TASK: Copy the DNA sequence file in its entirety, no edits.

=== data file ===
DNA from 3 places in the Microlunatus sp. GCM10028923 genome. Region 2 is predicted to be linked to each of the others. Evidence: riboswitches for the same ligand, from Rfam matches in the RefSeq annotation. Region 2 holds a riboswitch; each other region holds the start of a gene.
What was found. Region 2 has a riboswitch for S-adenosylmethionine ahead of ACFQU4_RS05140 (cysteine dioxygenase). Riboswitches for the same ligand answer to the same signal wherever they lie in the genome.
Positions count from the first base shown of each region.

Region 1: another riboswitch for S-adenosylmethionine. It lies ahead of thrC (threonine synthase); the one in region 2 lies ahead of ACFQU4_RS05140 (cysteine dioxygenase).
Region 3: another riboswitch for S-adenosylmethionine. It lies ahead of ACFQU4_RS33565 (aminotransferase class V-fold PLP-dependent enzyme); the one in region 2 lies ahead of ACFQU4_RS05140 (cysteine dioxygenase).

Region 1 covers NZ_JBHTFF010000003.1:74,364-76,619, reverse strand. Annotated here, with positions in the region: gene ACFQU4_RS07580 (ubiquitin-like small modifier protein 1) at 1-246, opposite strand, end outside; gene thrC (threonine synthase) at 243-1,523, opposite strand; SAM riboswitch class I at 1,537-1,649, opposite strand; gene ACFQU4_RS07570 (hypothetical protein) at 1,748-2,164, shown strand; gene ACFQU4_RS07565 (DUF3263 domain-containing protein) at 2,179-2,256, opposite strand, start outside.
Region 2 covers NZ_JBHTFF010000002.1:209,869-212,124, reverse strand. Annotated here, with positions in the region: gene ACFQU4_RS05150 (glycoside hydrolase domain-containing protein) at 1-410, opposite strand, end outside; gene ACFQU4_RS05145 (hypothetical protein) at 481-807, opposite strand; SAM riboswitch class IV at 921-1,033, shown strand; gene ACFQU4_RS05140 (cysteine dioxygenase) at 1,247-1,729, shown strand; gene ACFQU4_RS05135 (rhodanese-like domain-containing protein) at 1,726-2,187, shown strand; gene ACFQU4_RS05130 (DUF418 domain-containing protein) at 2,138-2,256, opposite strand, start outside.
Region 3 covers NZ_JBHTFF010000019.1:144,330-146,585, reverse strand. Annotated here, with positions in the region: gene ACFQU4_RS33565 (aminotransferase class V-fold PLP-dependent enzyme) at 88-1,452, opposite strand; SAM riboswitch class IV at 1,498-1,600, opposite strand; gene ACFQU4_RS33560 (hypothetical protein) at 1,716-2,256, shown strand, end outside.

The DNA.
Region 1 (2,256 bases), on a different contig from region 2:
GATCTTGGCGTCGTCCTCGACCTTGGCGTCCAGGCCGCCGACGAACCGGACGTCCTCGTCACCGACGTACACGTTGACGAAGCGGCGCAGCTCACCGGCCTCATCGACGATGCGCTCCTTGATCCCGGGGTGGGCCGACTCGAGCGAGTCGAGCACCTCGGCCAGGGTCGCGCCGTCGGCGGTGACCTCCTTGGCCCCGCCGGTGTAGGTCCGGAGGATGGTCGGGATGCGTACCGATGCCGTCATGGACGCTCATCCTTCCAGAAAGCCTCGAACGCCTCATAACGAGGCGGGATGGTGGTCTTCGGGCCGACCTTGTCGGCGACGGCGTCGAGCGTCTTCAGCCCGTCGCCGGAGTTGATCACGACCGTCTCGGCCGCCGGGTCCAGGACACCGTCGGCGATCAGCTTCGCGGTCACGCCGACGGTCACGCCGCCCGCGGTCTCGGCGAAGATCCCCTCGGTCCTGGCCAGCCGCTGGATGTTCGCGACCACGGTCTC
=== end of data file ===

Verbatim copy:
DNA from 3 places in the Microlunatus sp. GCM10028923 genome. Region 2 is predicted to be linked to each of the others. Evidence: riboswitches for the same ligand, from Rfam matches in the RefSeq annotation. Region 2 holds a riboswitch; each other region holds the start of a gene.
What was found. Region 2 has a riboswitch for S-adenosylmethionine ahead of ACFQU4_RS05140 (cysteine dioxygenase). Riboswitches for the same ligand answer to the same signal wherever they lie in the genome.
Positions count from the first base shown of each region.

Region 1: another riboswitch for S-adenosylmethionine. It lies ahead of thrC (threonine synthase); the one in region 2 lies ahead of ACFQU4_RS05140 (cysteine dioxygenase).
Region 3: another riboswitch for S-adenosylmethionine. It lies ahead of ACFQU4_RS33565 (aminotransferase class V-fold PLP-dependent enzyme); the one in region 2 lies ahead of ACFQU4_RS05140 (cysteine dioxygenase).

Region 1 covers NZ_JBHTFF010000003.1:74,364-76,619, reverse strand. Annotated here, with positions in the region: gene ACFQU4_RS07580 (ubiquitin-like small modifier protein 1) at 1-246, opposite strand, end outside; gene thrC (threonine synthase) at 243-1,523, opposite strand; SAM riboswitch class I at 1,537-1,649, opposite strand; gene ACFQU4_RS07570 (hypothetical protein) at 1,748-2,164, shown strand; gene ACFQU4_RS07565 (DUF3263 domain-containing protein) at 2,179-2,256, opposite strand, start outside.
Region 2 covers NZ_JBHTFF010000002.1:209,869-212,124, reverse strand. Annotated here, with positions in the region: gene ACFQU4_RS05150 (glycoside hydrolase domain-containing protein) at 1-410, opposite strand, end outside; gene ACFQU4_RS05145 (hypothetical protein) at 481-807, opposite strand; SAM riboswitch class IV at 921-1,033, shown strand; gene ACFQU4_RS05140 (cysteine dioxygenase) at 1,247-1,729, shown strand; gene ACFQU4_RS05135 (rhodanese-like domain-containing protein) at 1,726-2,187, shown strand; gene ACFQU4_RS05130 (DUF418 domain-containing protein) at 2,138-2,256, opposite strand, start outside.
Region 3 covers NZ_JBHTFF010000019.1:144,330-146,585, reverse strand. Annotated here, with positions in the region: gene ACFQU4_RS33565 (aminotransferase class V-fold PLP-dependent enzyme) at 88-1,452, opposite strand; SAM riboswitch class IV at 1,498-1,600, opposite strand; gene ACFQU4_RS33560 (hypothetical protein) at 1,716-2,256, shown strand, end outside.

The DNA.
Region 1 (2,256 bases), on a different contig from region 2:
GATCTTGGCGTCGTCCTCGACCTTGGCGTCCAGGCCGCCGACGAACCGGACGTCCTCGTCACCGACGTACACGTTGACGAAGCGGCGCAGCTCACCGGCCTCATCGACGATGCGCTCCTTGATCCCGGGGTGGGCCGACTCGAGCGAGTCGAGCACCTCGGCCAGGGTCGCGCCGTCGGCGGTGACCTCCTTGGCCCCGCCGGTGTAGGTCCGGAGGATGGTCGGGATGCGTACCGATGCCGTCATGGACGCTCATCCTTCCAGAAAGCCTCGAACGCCTCATAACGAGGCGGGATGGTGGTCTTCGGGCCGACCTTGTCGGCGACGGCGTCGAGCGTCTTCAGCCCGTCGCCGGAGTTGATCACGACCGTCTCGGCCGCCGGGTCCAGGACACCGTCGGCGATCAGCTTCGCGGTCACGCCGACGGTCACGCCGCCCGCGGTCTCGGCGAAGATCCCCTCGGTCCTGGCCAGCCGCTGGATGTTCGCGACCACGGTCTC